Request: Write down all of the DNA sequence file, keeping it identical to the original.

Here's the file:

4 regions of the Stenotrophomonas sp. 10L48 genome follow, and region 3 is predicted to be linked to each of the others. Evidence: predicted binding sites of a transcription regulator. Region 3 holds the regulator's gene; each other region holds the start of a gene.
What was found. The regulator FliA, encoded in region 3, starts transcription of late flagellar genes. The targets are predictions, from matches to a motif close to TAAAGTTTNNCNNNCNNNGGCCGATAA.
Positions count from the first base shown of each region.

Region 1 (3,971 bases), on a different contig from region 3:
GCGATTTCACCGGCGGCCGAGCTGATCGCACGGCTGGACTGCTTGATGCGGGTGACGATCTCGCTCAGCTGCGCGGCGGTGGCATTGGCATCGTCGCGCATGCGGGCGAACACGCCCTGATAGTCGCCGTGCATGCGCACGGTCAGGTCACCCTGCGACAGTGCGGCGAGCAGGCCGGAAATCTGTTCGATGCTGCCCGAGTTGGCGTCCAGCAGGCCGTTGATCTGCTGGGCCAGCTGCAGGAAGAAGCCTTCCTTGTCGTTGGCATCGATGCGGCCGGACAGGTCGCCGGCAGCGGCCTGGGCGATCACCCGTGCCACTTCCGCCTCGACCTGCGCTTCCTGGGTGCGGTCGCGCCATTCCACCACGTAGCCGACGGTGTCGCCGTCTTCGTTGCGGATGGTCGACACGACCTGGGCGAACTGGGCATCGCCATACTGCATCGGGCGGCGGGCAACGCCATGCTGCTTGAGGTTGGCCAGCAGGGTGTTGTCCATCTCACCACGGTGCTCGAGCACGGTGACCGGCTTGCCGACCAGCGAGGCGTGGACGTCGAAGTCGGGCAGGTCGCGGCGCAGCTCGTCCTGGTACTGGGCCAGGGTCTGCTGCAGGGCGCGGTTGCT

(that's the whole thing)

4 regions of the Stenotrophomonas sp. 10L48 genome follow, and region 3 is predicted to be linked to each of the others. Evidence: predicted binding sites of a transcription regulator. Region 3 holds the regulator's gene; each other region holds the start of a gene.
What was found. The regulator FliA, encoded in region 3, starts transcription of late flagellar genes. The targets are predictions, from matches to a motif close to TAAAGTTTNNCNNNCNNNGGCCGATAA.
Positions count from the first base shown of each region.

Region 1 (3,971 bases), on a different contig from region 3:
GCGATTTCACCGGCGGCCGAGCTGATCGCACGGCTGGACTGCTTGATGCGGGTGACGATCTCGCTCAGCTGCGCGGCGGTGGCATTGGCATCGTCGCGCATGCGGGCGAACACGCCCTGATAGTCGCCGTGCATGCGCACGGTCAGGTCACCCTGCGACAGTGCGGCGAGCAGGCCGGAAATCTGTTCGATGCTGCCCGAGTTGGCGTCCAGCAGGCCGTTGATCTGCTGGGCCAGCTGCAGGAAGAAGCCTTCCTTGTCGTTGGCATCGATGCGGCCGGACAGGTCGCCGGCAGCGGCCTGGGCGATCACCCGTGCCACTTCCGCCTCGACCTGCGCTTCCTGGGTGCGGTCGCGCCATTCCACCACGTAGCCGACGGTGTCGCCGTCTTCGTTGCGGATGGTCGACACGACCTGGGCGAACTGGGCATCGCCATACTGCATCGGGCGGCGGGCAACGCCATGCTGCTTGAGGTTGGCCAGCAGGGTGTTGTCCATCTCACCACGGTGCTCGAGCACGGTGACCGGCTTGCCGACCAGCGAGGCGTGGACGTCGAAGTCGGGCAGGTCGCGGCGCAGCTCGTCCTGGTACTGGGCCAGGGTCTGCTGCAGGGCGCGGTTGCT